“I’m tired of choosing desire, I’ve been saved by a blessed fatigue.” ~ Leonard Cohen
I’ve never seen Leonard Cohen in concert. Sometimes I wonder if I ever will.
Two years ago when I moved to Victoria he was performing the night I arrived; an auspicious welcome to a city that has proven to be a deep and loving home to me. I would have seen Leonard that night were it not for the fact I was exhausted from loading up three households of stuff, two bravado ferry rides across storm riddled waters, and driving for five hours with my two cats sharing their vocal consternation the entire trip. Oh, and I couldn’t afford to go. Leonard is quite an expensive craving.
Last week tickets went on sale for Leonard’s new concert tour making an auspicious end of winter stop in my dear home town. When I saw the newspaper ad announcing the show, my heart skipped a frolicking beat. Perhaps I would finally be able to experience the legend of Mr. Cohen up close and personal. Well, maybe not that up close; although I can now afford to see Leonard, my budgetary proximity is closer to the outskirts of acquaintance than a nearby friend. Still, there was the possibility of our being in the same mammoth hall sharing hours of his dark molasses voice and sweet, sweet music. Then I read the date of the concert; it was the same night my meditation retreat will begin at Birken Forest Monastery.
Ah, irony and its irrepressible sense of humour. I had to smile when I realized the beauty of this confluence of timing. After my most recent reflections on my cravings, it’s incredibly fitting that Leonard would be juxtaposed with meditation. He spent five years at a Zen monastery in California and was even ordained as a Zen monk (his Dharma name was Jikan, meaning “Silent One”). His quiet sensuality and Buddha nature meld well with the subdued brilliance of his music; he is, as The New Yorker describes his most recent recording, a Higher Leonard.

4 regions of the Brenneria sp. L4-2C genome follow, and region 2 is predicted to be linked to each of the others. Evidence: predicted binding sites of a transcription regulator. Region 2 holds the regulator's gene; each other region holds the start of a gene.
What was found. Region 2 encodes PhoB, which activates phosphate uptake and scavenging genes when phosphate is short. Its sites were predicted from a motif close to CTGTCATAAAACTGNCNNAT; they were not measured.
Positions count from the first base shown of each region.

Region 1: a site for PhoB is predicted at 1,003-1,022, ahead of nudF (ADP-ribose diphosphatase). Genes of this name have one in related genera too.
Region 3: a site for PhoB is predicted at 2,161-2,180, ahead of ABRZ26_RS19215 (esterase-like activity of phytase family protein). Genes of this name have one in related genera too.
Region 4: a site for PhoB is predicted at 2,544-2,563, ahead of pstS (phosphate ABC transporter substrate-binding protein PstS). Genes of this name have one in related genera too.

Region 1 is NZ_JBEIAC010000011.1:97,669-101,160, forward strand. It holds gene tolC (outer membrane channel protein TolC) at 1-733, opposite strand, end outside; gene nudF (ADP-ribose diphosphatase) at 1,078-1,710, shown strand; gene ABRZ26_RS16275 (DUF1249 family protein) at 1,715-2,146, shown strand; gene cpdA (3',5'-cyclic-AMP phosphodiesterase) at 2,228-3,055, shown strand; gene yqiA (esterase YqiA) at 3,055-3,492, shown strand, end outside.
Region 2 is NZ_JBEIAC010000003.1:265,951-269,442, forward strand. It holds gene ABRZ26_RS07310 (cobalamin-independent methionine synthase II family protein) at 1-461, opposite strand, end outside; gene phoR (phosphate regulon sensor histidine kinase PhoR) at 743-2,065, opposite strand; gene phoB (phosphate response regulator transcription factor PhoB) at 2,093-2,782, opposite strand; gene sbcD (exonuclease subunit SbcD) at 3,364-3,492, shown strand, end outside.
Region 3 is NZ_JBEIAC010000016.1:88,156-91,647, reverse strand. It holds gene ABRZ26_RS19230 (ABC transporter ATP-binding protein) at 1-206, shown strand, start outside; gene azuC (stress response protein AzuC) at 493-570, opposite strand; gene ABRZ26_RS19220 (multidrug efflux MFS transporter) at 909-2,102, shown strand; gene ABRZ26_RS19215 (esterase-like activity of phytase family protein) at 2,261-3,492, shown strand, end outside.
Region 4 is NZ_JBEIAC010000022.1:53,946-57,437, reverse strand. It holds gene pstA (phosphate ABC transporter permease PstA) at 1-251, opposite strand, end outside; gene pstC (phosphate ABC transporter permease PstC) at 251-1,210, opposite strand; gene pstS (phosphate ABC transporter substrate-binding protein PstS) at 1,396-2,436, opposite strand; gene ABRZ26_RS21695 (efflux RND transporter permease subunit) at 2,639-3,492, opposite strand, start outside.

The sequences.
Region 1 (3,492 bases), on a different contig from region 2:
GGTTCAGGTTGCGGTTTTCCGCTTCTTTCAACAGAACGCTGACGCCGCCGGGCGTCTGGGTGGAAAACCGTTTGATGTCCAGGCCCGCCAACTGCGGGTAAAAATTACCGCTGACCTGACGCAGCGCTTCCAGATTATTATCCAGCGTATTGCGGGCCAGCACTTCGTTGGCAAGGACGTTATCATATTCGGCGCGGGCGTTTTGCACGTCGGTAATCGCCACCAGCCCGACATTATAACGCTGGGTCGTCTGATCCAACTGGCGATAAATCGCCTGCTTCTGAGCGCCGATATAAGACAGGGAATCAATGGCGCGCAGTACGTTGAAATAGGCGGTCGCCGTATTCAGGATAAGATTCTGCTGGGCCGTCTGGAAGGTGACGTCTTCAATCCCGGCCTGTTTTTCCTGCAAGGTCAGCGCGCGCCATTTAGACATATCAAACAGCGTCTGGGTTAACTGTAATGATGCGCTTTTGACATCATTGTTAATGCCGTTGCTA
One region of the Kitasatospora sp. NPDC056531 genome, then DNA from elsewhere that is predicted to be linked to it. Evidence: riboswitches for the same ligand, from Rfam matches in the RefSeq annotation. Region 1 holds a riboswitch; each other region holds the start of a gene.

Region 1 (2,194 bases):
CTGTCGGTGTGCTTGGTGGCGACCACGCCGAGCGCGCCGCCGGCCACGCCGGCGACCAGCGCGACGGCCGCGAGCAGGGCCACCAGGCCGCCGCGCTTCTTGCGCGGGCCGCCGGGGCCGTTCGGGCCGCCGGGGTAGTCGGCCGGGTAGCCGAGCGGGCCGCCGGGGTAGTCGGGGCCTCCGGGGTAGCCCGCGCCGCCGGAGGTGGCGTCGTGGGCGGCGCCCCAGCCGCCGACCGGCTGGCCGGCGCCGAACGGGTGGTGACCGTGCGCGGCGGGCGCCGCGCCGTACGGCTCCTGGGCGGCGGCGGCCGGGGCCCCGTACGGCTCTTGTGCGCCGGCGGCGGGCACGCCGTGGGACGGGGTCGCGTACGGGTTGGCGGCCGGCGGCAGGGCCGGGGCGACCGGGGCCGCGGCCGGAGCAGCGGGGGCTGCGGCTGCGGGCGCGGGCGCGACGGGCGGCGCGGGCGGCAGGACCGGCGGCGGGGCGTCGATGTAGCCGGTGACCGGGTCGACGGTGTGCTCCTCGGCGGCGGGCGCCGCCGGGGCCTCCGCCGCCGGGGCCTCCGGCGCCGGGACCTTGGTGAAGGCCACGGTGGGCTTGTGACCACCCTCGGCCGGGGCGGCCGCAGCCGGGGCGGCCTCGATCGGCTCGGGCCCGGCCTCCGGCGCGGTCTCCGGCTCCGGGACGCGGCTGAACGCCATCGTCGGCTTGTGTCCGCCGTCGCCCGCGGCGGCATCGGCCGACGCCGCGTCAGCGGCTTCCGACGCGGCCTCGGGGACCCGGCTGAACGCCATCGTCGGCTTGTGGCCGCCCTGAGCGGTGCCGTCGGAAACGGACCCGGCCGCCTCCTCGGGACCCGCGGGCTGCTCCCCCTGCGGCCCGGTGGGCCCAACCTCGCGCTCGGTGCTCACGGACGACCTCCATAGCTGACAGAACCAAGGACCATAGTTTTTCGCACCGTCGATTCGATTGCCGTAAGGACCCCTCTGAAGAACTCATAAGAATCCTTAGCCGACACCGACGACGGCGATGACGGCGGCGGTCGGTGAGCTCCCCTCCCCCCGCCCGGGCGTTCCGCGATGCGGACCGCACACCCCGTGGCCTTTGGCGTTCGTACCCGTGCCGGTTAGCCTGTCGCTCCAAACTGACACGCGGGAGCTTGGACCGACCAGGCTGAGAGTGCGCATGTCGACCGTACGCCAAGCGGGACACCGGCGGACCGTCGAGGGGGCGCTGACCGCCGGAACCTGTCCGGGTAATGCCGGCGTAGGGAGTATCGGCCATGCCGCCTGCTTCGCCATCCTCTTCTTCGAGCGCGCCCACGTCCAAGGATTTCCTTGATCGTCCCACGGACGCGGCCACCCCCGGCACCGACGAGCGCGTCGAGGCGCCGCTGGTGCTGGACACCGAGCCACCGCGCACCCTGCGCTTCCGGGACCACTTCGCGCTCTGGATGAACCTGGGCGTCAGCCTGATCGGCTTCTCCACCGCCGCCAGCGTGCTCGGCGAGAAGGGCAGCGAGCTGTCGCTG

Besides knowing I wouldn’t witness that Higher Leonard in the tangible future, I found that the craving to see him had more of the markings of a habit than a true desire. It was an old tape, a looping pattern of longing, whispering not so softly in my ear that I needed to experience this man in person before one of us died. Yet when I checked in on how I was truly feeling about our elusive cosmic date, I found there was really no hunger for Mr. C rumbling around in my belly. Instead a sense of gratitude quenched the furrows of me in realizing the tanha, the thirst, had dissipated. My true joy lay in knowing that I will be deep in silence on my mediation cushion when Leonard’s first note parts from his lips in my fair city. And I wouldn’t have it any other way.
Will I ever see Leonard Cohen? If our paths cross in a synchronistic dance of fortuitous calendar and budgetary rhythms…maybe. For now I know my desire for wisdom and concentration is stronger than my yearning for music and a stadium filled with Leonard Cohen cravings.
“I’m tired of choosing desire, I’ve been saved by a blessed fatigue.” Amen to that Mr. Cohen. And Hallelujah.
Leonard Cohen, “Crazy To Love You“
Excerpt from “Crazy To Love You”, written by Leonard Cohen & Anjani Thomas, from Old Ideas, (c) 2012.
Originally published at DHAMMAscribe.com.
Leonard Cohen via Wikimedia Commons